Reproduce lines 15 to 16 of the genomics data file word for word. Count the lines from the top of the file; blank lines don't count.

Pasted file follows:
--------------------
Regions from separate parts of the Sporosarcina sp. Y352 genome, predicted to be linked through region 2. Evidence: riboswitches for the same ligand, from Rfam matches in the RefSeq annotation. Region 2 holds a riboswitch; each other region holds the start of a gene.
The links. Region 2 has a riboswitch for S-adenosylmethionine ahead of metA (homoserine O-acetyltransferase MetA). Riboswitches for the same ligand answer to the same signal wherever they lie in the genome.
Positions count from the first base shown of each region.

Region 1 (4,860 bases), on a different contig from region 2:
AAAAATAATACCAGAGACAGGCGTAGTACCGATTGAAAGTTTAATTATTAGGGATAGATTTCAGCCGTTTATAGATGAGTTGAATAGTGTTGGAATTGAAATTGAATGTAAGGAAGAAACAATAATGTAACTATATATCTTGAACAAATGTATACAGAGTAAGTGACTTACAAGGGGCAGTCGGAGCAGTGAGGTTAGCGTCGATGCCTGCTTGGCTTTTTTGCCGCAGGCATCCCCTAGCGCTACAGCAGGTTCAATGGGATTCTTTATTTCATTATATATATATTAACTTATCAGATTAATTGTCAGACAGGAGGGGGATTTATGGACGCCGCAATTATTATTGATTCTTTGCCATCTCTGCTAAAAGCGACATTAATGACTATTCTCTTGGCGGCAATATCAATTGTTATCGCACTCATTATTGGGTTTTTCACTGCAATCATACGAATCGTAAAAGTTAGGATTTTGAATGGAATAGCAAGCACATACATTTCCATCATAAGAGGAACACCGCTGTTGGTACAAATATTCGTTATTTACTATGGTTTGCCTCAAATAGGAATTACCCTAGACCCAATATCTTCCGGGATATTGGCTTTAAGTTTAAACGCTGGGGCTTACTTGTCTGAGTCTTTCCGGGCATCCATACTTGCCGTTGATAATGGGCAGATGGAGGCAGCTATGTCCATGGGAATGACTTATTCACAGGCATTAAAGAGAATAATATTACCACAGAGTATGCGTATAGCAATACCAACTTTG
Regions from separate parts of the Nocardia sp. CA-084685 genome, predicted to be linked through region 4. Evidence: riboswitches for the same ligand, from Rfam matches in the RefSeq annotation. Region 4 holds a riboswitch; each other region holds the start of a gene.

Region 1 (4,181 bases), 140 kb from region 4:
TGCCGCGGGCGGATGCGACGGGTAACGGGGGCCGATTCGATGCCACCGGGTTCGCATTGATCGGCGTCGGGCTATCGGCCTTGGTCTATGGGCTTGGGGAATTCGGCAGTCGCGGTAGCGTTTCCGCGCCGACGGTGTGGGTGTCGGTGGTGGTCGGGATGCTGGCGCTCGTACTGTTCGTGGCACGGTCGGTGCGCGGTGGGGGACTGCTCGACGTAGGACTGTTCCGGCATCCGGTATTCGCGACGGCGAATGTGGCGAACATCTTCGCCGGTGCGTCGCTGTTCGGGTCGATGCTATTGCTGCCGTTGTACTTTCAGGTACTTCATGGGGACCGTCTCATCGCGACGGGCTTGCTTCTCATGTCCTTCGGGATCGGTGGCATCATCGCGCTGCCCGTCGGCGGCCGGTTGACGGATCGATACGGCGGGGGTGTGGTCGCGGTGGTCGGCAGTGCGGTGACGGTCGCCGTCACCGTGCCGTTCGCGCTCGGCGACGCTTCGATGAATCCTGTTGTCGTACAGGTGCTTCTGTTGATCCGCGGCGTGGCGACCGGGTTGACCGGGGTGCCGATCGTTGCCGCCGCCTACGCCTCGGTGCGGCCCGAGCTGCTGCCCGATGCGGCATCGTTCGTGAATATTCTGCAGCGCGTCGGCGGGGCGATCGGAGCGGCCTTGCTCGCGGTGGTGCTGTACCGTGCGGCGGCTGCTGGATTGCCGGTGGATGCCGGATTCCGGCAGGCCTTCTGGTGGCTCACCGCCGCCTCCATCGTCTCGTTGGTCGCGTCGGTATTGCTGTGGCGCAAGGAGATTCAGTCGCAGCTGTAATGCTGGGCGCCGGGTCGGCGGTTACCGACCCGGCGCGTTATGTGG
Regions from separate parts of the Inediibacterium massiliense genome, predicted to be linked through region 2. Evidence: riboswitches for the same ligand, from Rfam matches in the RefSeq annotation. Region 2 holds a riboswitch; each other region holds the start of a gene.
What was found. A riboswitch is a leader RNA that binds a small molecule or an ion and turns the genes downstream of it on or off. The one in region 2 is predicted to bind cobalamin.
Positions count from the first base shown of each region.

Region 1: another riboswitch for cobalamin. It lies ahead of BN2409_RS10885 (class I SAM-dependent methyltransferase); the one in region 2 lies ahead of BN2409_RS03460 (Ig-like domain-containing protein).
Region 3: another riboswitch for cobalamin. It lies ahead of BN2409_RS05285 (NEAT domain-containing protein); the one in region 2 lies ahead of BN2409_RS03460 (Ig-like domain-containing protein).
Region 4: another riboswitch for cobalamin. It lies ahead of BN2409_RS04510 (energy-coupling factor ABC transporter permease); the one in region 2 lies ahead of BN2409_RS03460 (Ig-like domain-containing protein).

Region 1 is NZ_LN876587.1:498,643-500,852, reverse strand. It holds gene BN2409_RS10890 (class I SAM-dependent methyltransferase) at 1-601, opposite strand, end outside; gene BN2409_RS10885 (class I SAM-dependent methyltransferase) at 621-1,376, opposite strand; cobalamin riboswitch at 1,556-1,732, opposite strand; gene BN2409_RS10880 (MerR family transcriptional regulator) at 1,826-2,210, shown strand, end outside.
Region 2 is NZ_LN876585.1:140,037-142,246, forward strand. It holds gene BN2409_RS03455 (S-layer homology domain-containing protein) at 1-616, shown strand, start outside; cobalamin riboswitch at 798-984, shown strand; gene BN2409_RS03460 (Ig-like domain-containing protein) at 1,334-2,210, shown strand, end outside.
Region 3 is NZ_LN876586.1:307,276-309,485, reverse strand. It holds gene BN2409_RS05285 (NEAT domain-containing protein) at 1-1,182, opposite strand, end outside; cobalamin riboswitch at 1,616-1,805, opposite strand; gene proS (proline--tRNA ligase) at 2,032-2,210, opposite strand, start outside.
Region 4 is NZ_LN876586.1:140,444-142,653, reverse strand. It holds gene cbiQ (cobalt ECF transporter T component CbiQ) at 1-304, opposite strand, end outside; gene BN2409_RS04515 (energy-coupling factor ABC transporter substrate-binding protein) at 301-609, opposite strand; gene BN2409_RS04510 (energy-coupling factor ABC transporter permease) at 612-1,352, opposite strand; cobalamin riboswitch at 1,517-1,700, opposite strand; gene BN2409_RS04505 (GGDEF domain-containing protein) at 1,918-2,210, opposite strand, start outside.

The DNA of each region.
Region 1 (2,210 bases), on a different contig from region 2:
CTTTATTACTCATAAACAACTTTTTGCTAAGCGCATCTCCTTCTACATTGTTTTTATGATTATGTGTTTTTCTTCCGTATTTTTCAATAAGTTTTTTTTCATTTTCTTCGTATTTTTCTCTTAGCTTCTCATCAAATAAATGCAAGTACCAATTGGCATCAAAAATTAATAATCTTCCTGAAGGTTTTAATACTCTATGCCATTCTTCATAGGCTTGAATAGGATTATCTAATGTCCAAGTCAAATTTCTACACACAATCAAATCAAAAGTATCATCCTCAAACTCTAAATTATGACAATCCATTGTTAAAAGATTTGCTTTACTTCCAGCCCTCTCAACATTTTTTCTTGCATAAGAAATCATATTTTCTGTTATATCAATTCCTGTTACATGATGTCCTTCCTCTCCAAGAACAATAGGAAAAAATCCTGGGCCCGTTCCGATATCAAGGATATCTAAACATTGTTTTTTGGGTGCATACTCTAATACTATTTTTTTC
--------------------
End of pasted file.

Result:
Region 1 is NZ_LN876587.1:498,643-500,852, reverse strand. It holds gene BN2409_RS10890 (class I SAM-dependent methyltransferase) at 1-601, opposite strand, end outside; gene BN2409_RS10885 (class I SAM-dependent methyltransferase) at 621-1,376, opposite strand; cobalamin riboswitch at 1,556-1,732, opposite strand; gene BN2409_RS10880 (MerR family transcriptional regulator) at 1,826-2,210, shown strand, end outside.
Region 2 is NZ_LN876585.1:140,037-142,246, forward strand. It holds gene BN2409_RS03455 (S-layer homology domain-containing protein) at 1-616, shown strand, start outside; cobalamin riboswitch at 798-984, shown strand; gene BN2409_RS03460 (Ig-like domain-containing protein) at 1,334-2,210, shown strand, end outside.